The restaurant is located down the road from the Rainbow Foods on Arcade. It’s painted in bright colors and looks a little worn. Those who are concerned about sanitation might notice the current ServSafe Food Handler certification prominently displayed near the register. My typical order of a small horchata and beef milenesa torta costs about $10.

The sandwich is the size of my face. The bottom bun is spread with re-fried beans while the top covers layers of avocado, cheese, shredded lettuce, mayonnaise, and pickled jalapenos. My favorite part is the thin beef cutlet and its crisp breading that’s heated on the griddle. Don’t hesitate to ask for a small cup of the spicy red salsa to dip the sandwich in if it’s not included in your take-out bag. There are tables for customers who want to dine-in, but I find the restaurant smells strongly of fruity air freshener. Service has always been friendly.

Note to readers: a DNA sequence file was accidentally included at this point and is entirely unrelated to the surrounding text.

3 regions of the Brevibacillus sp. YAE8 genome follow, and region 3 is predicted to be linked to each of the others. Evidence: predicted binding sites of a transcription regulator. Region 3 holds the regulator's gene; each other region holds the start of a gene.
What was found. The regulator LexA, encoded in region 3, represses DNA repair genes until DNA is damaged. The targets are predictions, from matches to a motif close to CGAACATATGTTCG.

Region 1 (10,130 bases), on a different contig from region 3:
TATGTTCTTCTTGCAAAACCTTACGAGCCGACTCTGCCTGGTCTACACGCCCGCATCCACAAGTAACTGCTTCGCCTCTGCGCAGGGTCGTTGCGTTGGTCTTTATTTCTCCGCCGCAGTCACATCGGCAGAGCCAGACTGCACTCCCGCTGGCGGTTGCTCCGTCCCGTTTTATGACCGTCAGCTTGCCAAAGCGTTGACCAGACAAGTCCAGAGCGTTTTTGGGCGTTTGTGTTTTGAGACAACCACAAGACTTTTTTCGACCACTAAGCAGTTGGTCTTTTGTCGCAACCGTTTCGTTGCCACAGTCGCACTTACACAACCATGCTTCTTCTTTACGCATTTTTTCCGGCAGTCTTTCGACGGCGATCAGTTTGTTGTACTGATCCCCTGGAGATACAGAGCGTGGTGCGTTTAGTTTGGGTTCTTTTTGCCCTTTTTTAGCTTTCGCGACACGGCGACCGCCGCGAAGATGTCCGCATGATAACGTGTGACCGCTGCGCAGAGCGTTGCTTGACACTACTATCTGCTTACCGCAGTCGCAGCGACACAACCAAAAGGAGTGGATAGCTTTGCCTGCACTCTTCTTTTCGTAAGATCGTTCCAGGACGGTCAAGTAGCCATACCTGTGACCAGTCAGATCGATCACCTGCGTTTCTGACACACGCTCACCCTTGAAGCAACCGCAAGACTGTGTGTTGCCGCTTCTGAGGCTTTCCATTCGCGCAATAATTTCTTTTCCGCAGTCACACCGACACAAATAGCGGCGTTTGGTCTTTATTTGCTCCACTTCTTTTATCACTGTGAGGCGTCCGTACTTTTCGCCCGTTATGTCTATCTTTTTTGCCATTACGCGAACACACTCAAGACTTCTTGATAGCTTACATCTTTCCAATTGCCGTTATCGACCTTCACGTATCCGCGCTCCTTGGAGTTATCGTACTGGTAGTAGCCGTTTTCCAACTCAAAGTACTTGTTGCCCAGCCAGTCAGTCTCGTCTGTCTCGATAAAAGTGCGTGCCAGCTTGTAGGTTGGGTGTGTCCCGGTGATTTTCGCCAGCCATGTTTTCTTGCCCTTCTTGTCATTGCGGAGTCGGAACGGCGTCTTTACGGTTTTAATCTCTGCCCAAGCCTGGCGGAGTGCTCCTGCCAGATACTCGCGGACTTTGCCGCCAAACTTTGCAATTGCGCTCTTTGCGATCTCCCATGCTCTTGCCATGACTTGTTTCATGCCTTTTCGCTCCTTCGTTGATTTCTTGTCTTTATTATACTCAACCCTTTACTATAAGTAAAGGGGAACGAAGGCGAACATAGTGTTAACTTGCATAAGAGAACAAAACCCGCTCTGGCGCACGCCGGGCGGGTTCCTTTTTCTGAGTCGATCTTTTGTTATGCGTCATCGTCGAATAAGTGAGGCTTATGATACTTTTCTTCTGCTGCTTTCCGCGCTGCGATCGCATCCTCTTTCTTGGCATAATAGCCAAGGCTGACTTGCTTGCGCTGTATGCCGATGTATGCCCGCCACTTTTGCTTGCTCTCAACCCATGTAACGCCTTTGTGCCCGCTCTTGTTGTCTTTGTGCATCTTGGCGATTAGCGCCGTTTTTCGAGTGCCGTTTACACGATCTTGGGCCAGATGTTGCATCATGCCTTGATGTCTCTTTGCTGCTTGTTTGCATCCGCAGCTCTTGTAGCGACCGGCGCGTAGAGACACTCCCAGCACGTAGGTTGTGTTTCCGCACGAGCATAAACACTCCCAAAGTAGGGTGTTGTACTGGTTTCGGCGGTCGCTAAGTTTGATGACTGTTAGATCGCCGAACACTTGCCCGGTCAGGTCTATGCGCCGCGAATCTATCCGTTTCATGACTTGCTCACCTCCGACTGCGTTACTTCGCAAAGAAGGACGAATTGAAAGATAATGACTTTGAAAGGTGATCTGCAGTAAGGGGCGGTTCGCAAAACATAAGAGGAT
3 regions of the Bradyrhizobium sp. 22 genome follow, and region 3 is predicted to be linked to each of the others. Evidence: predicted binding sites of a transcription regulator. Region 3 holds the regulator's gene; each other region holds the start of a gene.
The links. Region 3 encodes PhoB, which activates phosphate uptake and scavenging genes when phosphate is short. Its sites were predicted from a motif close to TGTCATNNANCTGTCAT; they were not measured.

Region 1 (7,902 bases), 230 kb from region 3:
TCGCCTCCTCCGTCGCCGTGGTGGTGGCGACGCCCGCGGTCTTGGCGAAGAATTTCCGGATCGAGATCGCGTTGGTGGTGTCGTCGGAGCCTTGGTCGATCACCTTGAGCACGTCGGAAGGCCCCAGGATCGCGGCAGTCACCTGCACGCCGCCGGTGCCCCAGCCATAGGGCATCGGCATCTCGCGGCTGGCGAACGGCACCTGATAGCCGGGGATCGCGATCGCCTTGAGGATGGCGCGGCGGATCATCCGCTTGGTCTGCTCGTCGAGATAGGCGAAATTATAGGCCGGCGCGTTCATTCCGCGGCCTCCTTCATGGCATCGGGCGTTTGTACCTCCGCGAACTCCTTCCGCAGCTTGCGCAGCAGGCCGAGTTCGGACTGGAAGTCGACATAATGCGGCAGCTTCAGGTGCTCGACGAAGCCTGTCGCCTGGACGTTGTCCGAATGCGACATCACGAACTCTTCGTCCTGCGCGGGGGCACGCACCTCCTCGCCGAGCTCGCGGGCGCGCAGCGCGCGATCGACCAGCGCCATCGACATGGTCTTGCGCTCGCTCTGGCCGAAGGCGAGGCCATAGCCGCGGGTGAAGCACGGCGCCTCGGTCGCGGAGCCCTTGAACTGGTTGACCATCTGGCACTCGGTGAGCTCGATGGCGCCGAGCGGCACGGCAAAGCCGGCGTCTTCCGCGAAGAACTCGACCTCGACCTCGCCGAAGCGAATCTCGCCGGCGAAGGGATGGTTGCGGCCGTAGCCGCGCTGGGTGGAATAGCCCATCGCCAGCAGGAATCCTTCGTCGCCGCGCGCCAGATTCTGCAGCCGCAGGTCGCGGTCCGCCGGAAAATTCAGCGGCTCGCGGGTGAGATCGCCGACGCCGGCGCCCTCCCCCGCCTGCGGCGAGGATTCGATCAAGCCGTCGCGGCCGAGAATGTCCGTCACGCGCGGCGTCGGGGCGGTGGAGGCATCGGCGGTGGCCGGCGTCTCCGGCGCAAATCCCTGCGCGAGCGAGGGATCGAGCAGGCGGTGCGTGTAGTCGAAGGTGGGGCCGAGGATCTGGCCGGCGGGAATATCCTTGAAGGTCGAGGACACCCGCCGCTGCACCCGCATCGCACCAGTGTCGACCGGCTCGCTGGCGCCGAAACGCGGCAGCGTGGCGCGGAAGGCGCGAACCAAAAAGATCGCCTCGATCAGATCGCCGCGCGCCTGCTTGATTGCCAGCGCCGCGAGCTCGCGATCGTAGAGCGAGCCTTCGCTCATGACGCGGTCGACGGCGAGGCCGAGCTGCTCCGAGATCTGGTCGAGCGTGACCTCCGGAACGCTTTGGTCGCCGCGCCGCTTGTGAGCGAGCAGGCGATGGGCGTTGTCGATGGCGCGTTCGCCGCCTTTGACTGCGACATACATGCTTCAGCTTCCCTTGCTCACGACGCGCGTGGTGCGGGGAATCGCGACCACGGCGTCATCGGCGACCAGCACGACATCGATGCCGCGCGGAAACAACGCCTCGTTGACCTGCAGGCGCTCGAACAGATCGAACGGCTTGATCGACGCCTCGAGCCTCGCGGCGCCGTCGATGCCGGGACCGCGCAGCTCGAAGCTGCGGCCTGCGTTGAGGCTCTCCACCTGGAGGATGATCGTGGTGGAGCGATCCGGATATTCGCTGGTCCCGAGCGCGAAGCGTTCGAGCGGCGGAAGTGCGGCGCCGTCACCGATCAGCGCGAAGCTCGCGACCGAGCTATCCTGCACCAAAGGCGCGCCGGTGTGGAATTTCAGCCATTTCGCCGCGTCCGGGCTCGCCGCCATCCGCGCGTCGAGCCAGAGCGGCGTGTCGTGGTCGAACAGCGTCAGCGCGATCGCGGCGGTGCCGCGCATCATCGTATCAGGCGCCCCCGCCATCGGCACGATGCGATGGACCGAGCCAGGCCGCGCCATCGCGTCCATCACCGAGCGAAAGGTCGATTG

Sun Street Breads, South Minneapolis, MN
My husband’s found a friend in Sun Street Bread’s breakfast biscuit sandwiches. He remembered enjoying one earlier this winter and wanted to return for our first post-reception meal. You know it’s good when Andrew Zimmern continues to mention Sun Street as one of his favorite bakeries. He even specifically mentioned the egg biscuit sandwich on his list of “personal bests.” 
On this visit, Jake ordered the Southern Fried Biscuit ($7.50) to soak up the beverages from the previous evening. 
A tender, toasted biscuit, runny fried egg, bacon, fried chicken and gravy laden with chunks of sausage. I feel my arteries constrict just looking at this photo. My goodness, it was really good. Especially that peppery country gravy.